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sustainable thanksgiving

Ways To Go More Sustainable This Thanksgiving

It’s the time of year when we gather around the table with family and close friends to enjoy a large, scrumptious meal and think about what we are grateful for in our lives. Thanksgiving is a celebration of the harvest and different people coming together to share a joyful moment together. Yet, Thanksgiving can also get a bit out of control with all the decorations and trimmings. Here are some tips to make your Thanksgiving holiday a bit more sustainable without having to sacrifice tradition.



There’s no doubt that Thanksgiving is heavily focused on food. Here are some ways to create a feast while still being kind to the planet:

  • Choose organic and locally grown foods when you can. It’s now even easier to find organic turkeys this time of year.
  • Skip the meat—there are so many options to create a vegetarian or vegan holiday meal. Consider fish for a pescatarian meal, tofurky, or just going with lots of side dishes.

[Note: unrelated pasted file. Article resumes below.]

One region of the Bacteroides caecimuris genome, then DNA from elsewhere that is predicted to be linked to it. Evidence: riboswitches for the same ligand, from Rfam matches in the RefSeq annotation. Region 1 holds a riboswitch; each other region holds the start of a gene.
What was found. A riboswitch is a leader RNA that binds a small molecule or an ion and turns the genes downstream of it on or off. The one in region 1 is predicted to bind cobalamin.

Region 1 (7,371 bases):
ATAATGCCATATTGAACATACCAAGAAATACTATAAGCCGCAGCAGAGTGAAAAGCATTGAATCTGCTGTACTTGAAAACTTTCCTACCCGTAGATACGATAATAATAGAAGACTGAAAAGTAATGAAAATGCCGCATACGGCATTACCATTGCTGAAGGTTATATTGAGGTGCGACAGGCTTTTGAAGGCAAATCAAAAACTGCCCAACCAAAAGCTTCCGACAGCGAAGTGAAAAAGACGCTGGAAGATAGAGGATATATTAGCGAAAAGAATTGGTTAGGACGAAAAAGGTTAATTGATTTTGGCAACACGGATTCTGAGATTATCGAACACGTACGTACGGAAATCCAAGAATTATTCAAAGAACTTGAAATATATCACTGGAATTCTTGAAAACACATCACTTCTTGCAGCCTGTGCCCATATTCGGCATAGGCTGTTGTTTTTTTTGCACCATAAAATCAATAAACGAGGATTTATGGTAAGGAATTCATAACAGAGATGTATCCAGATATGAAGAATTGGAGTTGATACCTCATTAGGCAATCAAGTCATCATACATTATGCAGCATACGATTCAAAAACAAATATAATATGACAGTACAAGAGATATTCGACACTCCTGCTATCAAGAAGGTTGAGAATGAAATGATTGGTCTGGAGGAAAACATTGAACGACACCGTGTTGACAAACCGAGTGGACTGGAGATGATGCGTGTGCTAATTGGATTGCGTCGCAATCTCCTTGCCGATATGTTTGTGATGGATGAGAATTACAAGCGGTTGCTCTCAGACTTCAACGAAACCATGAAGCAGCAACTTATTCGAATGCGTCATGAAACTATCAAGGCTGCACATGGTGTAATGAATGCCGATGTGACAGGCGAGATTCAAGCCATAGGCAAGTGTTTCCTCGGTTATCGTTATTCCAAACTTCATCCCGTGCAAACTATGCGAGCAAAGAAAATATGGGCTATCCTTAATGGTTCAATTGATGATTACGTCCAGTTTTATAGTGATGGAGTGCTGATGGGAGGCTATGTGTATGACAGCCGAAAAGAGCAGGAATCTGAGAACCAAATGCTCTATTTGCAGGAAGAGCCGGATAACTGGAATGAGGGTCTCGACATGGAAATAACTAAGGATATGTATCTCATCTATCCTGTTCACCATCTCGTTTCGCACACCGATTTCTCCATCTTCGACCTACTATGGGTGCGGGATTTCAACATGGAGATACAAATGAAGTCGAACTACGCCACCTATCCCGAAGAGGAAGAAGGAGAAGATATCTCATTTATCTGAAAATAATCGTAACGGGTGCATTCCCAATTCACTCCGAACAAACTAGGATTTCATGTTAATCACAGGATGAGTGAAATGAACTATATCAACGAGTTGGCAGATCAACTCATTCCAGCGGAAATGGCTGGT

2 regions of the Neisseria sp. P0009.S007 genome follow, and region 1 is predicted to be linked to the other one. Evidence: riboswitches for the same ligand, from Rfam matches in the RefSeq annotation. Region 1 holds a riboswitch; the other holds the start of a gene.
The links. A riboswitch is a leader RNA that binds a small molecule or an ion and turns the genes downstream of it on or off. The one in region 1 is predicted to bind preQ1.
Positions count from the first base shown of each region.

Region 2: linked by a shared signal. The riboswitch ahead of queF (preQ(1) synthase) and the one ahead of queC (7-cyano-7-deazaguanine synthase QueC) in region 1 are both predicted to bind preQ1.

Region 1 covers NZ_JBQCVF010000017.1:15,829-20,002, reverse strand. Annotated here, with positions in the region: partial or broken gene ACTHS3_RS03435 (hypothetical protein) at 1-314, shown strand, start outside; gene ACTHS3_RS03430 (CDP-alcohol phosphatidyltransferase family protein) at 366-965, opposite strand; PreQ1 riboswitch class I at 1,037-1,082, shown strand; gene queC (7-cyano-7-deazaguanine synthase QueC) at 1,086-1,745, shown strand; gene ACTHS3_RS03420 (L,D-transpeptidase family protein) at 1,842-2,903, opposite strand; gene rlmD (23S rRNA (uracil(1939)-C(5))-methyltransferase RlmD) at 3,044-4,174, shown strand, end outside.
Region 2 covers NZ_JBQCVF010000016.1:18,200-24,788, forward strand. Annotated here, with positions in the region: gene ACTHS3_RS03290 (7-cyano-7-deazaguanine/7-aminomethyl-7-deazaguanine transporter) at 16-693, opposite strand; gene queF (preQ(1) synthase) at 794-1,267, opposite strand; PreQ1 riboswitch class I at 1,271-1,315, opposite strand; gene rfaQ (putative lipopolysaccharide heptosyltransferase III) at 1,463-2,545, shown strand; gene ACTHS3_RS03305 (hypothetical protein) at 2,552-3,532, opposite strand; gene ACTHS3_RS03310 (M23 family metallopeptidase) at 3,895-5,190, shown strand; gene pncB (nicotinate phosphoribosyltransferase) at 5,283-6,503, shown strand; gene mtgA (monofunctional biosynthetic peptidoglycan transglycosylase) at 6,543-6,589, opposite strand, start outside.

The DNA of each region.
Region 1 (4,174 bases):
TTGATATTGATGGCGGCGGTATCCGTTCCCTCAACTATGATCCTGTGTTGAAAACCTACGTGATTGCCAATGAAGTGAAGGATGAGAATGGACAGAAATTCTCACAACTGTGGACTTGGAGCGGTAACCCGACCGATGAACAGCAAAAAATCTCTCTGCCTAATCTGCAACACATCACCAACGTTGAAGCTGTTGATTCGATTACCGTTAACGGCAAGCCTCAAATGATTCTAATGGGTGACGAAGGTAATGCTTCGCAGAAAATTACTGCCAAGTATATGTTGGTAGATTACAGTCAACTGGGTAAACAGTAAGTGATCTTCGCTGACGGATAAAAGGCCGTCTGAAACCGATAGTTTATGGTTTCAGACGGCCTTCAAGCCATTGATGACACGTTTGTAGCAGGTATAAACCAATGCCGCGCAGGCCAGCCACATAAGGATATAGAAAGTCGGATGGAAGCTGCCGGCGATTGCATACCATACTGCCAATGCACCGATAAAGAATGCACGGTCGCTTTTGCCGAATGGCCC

• Serve organic beverages like apple cider, juice, wine, and beer. 
  • Reduce food waste. You can compost the leftovers or donate them to those in need. Or, get creative reusing the food to make soups, stews, salads, and sandwiches.
  • Be mindful of your purchases at the grocery store and avoid those wrapped in excessive plastic, such as dips and pre-packaged fruit salads.


Everyone loves Thanksgiving leftovers. The way you choose to store all of that extra food after the big meal can have a real impact on the environment. Here are some great alternatives to plastic storage containers that are healthier for both you and the planet:

  • Airtight Glass Containers: These are a great option for storing, heating up, and transporting all kinds of foods and liquids. Their secure lids keep liquids like sauces from leaking. 
  • Mason Jars and Leftover Glass Jars: Store your leftover food in mason jars. Even better, instead of tossing those extra glass jars from pickles, olives, pasta sauce, and salsa into your recychandmade beeswax food wrapsle bin, wash them out and use them to store your leftovers.
  • Insulated Stainless Steel Containers: These durable, long-lasting containers are double-walled and have a silicone seal for airtightness so they can keep food and liquids warm or cold for hours.
  • Reusable Non-Plastic Wraps: One of the most innovative ways to store food without using plastic wrap is to use reusable wraps. These sustainable products can be made from cotton cloth with bee’s wax, vegan plant-based candelilla wax, or non-GMO Soy wax. You can purchase them or make your own! They are water-resistant, easy to handle, soft, pliable, come in a variety of sizes, and smell fabulous. 
  • Fabric Bowl Covers: Use the bowls you already have and slap a fabric bowl cover on top to store leftovers.

(Related: 12 Easy Ways To Store Food Without Using Plastic)